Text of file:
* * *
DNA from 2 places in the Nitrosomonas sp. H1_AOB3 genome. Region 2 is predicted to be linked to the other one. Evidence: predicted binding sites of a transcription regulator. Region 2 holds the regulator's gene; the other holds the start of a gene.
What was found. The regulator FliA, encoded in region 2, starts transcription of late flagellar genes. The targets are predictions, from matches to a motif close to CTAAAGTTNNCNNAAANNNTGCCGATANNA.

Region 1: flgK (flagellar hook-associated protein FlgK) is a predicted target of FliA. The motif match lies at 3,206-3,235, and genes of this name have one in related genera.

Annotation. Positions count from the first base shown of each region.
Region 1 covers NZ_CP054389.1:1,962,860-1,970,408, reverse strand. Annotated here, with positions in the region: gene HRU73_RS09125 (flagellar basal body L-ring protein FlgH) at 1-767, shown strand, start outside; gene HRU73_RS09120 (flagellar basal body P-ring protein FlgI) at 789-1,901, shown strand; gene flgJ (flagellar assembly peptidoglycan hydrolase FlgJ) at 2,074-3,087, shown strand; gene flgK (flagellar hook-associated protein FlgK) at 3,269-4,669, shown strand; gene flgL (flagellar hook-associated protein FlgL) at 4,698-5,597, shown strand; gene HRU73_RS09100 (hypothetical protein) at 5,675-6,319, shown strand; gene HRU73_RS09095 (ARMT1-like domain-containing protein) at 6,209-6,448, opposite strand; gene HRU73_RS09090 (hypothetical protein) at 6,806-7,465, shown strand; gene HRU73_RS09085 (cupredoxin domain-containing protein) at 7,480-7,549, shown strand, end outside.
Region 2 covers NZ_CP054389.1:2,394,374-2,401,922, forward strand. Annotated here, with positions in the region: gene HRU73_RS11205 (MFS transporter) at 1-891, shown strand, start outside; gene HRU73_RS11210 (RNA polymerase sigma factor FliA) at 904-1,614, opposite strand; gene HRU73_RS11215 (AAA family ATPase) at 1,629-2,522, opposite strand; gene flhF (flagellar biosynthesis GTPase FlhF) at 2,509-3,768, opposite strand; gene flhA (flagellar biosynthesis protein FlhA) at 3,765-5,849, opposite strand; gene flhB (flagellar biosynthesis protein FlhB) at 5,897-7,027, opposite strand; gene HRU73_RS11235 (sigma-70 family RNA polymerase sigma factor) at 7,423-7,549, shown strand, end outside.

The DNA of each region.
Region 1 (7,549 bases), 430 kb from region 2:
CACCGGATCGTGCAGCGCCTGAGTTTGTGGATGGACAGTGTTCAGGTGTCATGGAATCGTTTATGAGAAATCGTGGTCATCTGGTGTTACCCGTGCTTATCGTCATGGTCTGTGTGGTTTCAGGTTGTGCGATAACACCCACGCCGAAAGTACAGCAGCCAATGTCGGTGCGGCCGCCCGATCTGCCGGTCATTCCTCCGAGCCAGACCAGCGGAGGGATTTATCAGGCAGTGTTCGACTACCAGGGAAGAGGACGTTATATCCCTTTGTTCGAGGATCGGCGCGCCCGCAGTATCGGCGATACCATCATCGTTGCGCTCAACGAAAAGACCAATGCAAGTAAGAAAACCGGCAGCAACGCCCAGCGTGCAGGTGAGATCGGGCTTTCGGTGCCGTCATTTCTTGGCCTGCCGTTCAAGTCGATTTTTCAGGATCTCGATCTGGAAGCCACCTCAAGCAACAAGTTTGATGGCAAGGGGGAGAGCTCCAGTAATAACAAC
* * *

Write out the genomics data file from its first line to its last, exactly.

DNA from 2 places in the Nitrosomonas sp. H1_AOB3 genome. Region 2 is predicted to be linked to the other one. Evidence: predicted binding sites of a transcription regulator. Region 2 holds the regulator's gene; the other holds the start of a gene.
What was found. The regulator FliA, encoded in region 2, starts transcription of late flagellar genes. The targets are predictions, from matches to a motif close to CTAAAGTTNNCNNAAANNNTGCCGATANNA.

Region 1: flgK (flagellar hook-associated protein FlgK) is a predicted target of FliA. The motif match lies at 3,206-3,235, and genes of this name have one in related genera.

Annotation. Positions count from the first base shown of each region.
Region 1 covers NZ_CP054389.1:1,962,860-1,970,408, reverse strand. Annotated here, with positions in the region: gene HRU73_RS09125 (flagellar basal body L-ring protein FlgH) at 1-767, shown strand, start outside; gene HRU73_RS09120 (flagellar basal body P-ring protein FlgI) at 789-1,901, shown strand; gene flgJ (flagellar assembly peptidoglycan hydrolase FlgJ) at 2,074-3,087, shown strand; gene flgK (flagellar hook-associated protein FlgK) at 3,269-4,669, shown strand; gene flgL (flagellar hook-associated protein FlgL) at 4,698-5,597, shown strand; gene HRU73_RS09100 (hypothetical protein) at 5,675-6,319, shown strand; gene HRU73_RS09095 (ARMT1-like domain-containing protein) at 6,209-6,448, opposite strand; gene HRU73_RS09090 (hypothetical protein) at 6,806-7,465, shown strand; gene HRU73_RS09085 (cupredoxin domain-containing protein) at 7,480-7,549, shown strand, end outside.
Region 2 covers NZ_CP054389.1:2,394,374-2,401,922, forward strand. Annotated here, with positions in the region: gene HRU73_RS11205 (MFS transporter) at 1-891, shown strand, start outside; gene HRU73_RS11210 (RNA polymerase sigma factor FliA) at 904-1,614, opposite strand; gene HRU73_RS11215 (AAA family ATPase) at 1,629-2,522, opposite strand; gene flhF (flagellar biosynthesis GTPase FlhF) at 2,509-3,768, opposite strand; gene flhA (flagellar biosynthesis protein FlhA) at 3,765-5,849, opposite strand; gene flhB (flagellar biosynthesis protein FlhB) at 5,897-7,027, opposite strand; gene HRU73_RS11235 (sigma-70 family RNA polymerase sigma factor) at 7,423-7,549, shown strand, end outside.

The DNA of each region.
Region 1 (7,549 bases), 430 kb from region 2:
CACCGGATCGTGCAGCGCCTGAGTTTGTGGATGGACAGTGTTCAGGTGTCATGGAATCGTTTATGAGAAATCGTGGTCATCTGGTGTTACCCGTGCTTATCGTCATGGTCTGTGTGGTTTCAGGTTGTGCGATAACACCCACGCCGAAAGTACAGCAGCCAATGTCGGTGCGGCCGCCCGATCTGCCGGTCATTCCTCCGAGCCAGACCAGCGGAGGGATTTATCAGGCAGTGTTCGACTACCAGGGAAGAGGACGTTATATCCCTTTGTTCGAGGATCGGCGCGCCCGCAGTATCGGCGATACCATCATCGTTGCGCTCAACGAAAAGACCAATGCAAGTAAGAAAACCGGCAGCAACGCCCAGCGTGCAGGTGAGATCGGGCTTTCGGTGCCGTCATTTCTTGGCCTGCCGTTCAAGTCGATTTTTCAGGATCTCGATCTGGAAGCCACCTCAAGCAACAAGTTTGATGGCAAGGGGGAGAGCTCCAGTAATAACAAC